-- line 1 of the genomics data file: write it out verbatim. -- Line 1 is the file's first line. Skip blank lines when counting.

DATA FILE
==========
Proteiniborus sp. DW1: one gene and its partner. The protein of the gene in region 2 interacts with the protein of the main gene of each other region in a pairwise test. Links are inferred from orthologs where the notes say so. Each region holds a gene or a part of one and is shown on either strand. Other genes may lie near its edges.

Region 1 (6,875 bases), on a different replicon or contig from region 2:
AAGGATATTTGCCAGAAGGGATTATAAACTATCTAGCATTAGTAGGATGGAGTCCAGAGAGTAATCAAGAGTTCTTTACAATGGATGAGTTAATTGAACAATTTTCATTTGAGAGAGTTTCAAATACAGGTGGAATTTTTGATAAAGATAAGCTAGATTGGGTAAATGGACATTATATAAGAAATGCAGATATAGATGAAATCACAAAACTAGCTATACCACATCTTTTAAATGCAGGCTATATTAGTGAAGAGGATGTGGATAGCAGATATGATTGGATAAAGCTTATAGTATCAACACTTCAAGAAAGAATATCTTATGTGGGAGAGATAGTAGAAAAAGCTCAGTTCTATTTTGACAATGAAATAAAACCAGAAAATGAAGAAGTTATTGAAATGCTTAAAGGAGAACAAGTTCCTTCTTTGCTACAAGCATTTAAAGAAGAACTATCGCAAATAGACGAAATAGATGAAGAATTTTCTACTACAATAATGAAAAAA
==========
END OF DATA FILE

Proteiniborus sp. DW1: one gene and its partner. The protein of the gene in region 2 interacts with the protein of the main gene of each other region in a pairwise test. Links are inferred from orthologs where the notes say so. Each region holds a gene or a part of one and is shown on either strand. Other genes may lie near its edges.